So, how do I battle this debate?

I show up to my desk every day with a business button-down on top and a party pair of sweatpants on the bottom. And, to all the sweatpant-doubters and believers in “clothes make the man (or woman),” I answer with this: It’s the “sweat” in “sweatpants” that helps me grind out the long hours and weekends at my computer for another free SEO analysis or a new client proposal. I am dressing for the job I want.

How to start this habit:

  1. Brush your teeth, wash your face, take a shower, whatever!
  2. Change out of your pajamas and into your sweatpants.
  3. Begin your day!

2. Stalk Data Every Day

Before I shut off my computer for the day, I login into Google Analytics for each of my clients and annotate any events that happened that day. I do this every day. Doing this helps me to remember if an email newsletter launched or a social media contest kicked-off. It gives me a day-by-day snapshot of the different marketing events going on, which may be useful down on the line if I see a spike in traffic.

I’ll also take a look at my numbers to make sure we’re moving along nicely. For instance, I’ll take a quick dive into real-time traffic to make sure Google Analytics is firing on the website. I’ll also take a look a bounce rate to see if users are pogo sticking.

By documenting the evolution of traffic growth or decline, I’m able to make my monthly client meetings a lot more interesting and insightful. This also helps when I’m putting together case studies for my website.

How to start this habit:

  1. Set-up daily reports for each of your clients to be emailed to you every day.
  2. Set-up dashboards in Google Analytics to easily access what you need.
  3. Create alerts if your data drops or rises below a certain number or percentage.

3. Audit Weekly

Every month, I share reports with my clients about their overall website health status. From organic traffic conversions to new backlinks, we talk about everything that’s happening on their website for SEO purposes. To better serve my clients, I started auditing my work weekly. I use TogglTrello, and Google Calendar as my time tracking apps. I color code meetings, research, writing, building backlinks, etc. At the end of each week, I review the time I spent on each client and compared to the work I’ve done. I’ll also associate the work I’ve done to their analytics.

(Editor note: This concept is also something covered in our latest book club pick.)

Not to my surprise, the majority of my time is spent in meetings and responding to client meetings. If you’re a solo freelancer, like me, this is a habit you’ll want to break. It will eat away at your time and clients will wonder why you haven’t spent any time doing actual work.

How to start this habit:

  1. Block out an hour every Friday or Monday (whatever works best for you.)
  2. Write down your goals for that client every week.
  3. Use a tool to set-up a crawl of your client’s site weekly. I use Screaming Frog or SEMRush.
  4. Head over to Google Search Console, Google Analytics, and Bing Webmaster Tools to make sure there is nothing out of the ordinary.
  5. Go through my Google Alerts emails for that client to make sure I didn’t miss anything.
  6. Once the crawl is finished, complete one or two things on your goal list from the crawl test.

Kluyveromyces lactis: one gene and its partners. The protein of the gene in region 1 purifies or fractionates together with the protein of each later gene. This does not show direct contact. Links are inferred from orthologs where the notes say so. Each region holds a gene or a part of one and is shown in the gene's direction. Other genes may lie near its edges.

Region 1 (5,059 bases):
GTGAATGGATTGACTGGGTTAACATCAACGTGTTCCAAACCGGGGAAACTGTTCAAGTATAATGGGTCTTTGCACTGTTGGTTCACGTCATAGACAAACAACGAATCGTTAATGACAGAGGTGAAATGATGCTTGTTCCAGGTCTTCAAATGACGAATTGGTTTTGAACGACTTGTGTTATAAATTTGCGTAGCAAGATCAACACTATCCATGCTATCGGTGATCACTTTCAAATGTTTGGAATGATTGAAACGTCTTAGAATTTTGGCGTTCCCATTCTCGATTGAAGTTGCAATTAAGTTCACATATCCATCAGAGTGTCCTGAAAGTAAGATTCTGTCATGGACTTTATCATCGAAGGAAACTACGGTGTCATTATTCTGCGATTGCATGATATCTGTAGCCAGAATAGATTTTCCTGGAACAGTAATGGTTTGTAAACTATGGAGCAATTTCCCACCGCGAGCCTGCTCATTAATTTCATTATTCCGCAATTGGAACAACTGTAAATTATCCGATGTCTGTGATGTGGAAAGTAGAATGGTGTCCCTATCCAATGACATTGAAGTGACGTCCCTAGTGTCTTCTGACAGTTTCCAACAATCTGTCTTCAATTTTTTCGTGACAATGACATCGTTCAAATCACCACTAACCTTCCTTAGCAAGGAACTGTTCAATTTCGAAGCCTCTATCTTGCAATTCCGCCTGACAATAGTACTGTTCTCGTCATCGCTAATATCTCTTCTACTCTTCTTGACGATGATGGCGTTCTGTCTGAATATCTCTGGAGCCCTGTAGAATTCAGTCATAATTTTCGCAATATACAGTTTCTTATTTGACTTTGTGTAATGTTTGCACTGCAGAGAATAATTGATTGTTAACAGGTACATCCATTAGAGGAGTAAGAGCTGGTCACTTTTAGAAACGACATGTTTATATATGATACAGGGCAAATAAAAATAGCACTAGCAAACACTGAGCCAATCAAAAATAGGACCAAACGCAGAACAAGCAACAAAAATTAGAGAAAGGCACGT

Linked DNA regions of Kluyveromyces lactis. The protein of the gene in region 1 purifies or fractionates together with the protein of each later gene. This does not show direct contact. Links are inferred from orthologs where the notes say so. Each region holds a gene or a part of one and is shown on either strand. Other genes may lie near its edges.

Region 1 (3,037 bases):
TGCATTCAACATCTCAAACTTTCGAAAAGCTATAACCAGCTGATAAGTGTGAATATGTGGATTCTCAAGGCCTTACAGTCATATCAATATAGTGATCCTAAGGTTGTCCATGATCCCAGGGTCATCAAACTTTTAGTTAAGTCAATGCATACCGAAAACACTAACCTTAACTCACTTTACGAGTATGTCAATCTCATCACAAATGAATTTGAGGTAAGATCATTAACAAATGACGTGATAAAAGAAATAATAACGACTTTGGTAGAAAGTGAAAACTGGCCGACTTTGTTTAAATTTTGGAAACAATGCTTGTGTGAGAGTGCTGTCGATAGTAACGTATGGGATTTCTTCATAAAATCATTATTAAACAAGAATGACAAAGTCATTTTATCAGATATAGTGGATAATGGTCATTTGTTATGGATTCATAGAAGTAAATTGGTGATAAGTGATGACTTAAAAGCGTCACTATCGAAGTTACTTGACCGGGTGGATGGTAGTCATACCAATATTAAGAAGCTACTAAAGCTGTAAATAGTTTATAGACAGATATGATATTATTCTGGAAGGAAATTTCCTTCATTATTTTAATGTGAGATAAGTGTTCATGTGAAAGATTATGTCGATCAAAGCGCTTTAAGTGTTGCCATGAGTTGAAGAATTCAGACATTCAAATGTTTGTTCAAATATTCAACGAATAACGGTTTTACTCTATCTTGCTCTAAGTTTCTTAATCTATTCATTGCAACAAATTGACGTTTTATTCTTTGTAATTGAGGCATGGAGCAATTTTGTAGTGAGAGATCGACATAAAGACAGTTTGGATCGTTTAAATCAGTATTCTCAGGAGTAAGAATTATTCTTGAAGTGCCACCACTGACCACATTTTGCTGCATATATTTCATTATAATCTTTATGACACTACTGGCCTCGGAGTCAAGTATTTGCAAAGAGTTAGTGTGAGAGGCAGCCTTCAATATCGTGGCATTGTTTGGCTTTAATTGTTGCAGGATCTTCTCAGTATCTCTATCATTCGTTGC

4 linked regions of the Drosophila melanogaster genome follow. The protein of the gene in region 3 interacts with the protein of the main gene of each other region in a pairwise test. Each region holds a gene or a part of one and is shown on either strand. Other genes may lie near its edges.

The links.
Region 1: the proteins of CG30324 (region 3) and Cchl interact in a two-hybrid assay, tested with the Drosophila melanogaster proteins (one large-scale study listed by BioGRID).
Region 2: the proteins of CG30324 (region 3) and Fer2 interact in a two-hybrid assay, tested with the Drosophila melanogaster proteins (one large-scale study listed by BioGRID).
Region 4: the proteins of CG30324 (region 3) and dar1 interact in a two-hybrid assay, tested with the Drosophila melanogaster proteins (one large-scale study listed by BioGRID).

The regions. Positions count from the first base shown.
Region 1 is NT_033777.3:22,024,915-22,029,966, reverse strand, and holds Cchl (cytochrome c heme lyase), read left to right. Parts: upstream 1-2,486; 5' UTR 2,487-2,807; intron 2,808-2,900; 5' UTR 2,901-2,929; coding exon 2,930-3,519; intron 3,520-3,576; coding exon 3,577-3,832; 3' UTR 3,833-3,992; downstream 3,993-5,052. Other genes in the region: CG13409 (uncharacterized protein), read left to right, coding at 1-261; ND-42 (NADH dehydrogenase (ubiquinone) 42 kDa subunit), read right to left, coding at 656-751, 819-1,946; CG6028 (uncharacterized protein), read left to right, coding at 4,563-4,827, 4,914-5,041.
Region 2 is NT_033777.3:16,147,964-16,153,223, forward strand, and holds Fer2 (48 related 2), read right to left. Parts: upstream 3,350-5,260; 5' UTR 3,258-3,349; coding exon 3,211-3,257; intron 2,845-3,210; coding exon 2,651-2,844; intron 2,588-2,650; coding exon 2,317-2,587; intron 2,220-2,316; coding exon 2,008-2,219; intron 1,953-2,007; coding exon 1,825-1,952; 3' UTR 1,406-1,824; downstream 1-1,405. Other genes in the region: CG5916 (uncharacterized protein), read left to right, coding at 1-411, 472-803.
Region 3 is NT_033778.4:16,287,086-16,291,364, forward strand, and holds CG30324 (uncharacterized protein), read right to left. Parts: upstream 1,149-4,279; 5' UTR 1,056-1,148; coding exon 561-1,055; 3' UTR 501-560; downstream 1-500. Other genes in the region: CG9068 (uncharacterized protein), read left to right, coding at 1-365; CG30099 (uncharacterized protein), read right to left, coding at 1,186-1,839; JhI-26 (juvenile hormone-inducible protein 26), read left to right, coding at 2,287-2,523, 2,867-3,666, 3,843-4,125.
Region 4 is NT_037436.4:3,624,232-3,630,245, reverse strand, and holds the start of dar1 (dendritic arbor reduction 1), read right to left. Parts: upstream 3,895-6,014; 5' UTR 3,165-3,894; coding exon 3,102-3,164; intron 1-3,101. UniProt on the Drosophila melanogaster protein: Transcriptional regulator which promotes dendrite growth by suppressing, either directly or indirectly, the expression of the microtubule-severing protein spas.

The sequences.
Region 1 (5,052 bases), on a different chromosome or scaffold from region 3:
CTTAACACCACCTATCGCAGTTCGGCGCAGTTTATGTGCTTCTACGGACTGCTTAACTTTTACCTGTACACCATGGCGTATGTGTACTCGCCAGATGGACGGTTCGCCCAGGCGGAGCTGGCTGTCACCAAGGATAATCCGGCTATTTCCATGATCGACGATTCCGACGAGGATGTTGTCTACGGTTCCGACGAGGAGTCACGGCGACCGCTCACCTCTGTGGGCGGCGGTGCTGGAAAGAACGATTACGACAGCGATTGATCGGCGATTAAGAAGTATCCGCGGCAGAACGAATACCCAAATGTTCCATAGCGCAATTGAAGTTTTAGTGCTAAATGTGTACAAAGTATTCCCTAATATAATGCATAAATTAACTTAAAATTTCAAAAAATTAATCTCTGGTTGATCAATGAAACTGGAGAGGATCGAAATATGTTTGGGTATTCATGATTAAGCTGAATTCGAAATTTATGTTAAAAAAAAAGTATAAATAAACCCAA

4. Look Beyond the Obvious Competitors

When looking at competitors for my clients, I don’t restrict myself to looking at competitors in the same vertical. It’s important for me to keep an open mind and remember that competitors come in many different forms.

For example, a client of mine, PetYen, is a pet care search engine who would obviously be in competition with Rover.com and Petfinder. But, they are also in competition with Angie’s List, Airbnb, and Uber. I’m inspired by different aspects of each.

After all, competitive research is about learning what sites do good and bad. The more variety I have in that, the more I have to offer my clients.

How to start this habit:

  1. Start small. Pick one competitor per month to research.
  2. Choose a clear competitor at the start of the month.
  3. Use Moz or Ahrefs to analyze their backlinks and on-page SEO.
  4. Make notes on what strategies inspire you.
  5. Next month, pick a random company that you think is doing SEO really well to analyze. See where it takes you.

5. Know Your Worth

When I started freelancing almost six years ago, I was making $10.00 an hour. I had six months of experience at an advertising agency and about 30 years of student loan debt ahead of me. Freelancing was my extra source of income that was going to pay down my student loans.

As my knowledge started to grow with every new conference, class, or client, I kept charging the same price. I didn’t know my worth. Agencies would outsource work to me from Fortune 500 companies, and I was still charging $10.00 an hour. I wasn’t getting paid what I was worth.

freelance seo quote 2

I changed my pricing structure from per hour to per project. By changing my price structure, I changed my entire life.

Knowing how much my time is worth changed EVERYTHING.  

For example, the first month a client and I start working together; I’ll perform a competitor analysis. Typically, the client shares 2 to 3 competitors they want to analyze from an SEO perspective. If I charge $25.00 per hour, and it took me 2 hours to complete the research that’s $50.00. But, if the competitors don’t offer value in tracking from an SEO point-of-view, then I spend time researching competitors that do. This adds another two hours that I’m not getting paid for.

As a human, it’s in my DNA to want something bigger, better, stronger, and faster. But don’t fall into the trap of achieving money nirvana overnight. You don’t need to charge $25.00 an hour, then spike up to $100.00 an hour. This total overhaul of my pricing structure took time, not only for clients but my behavior as well.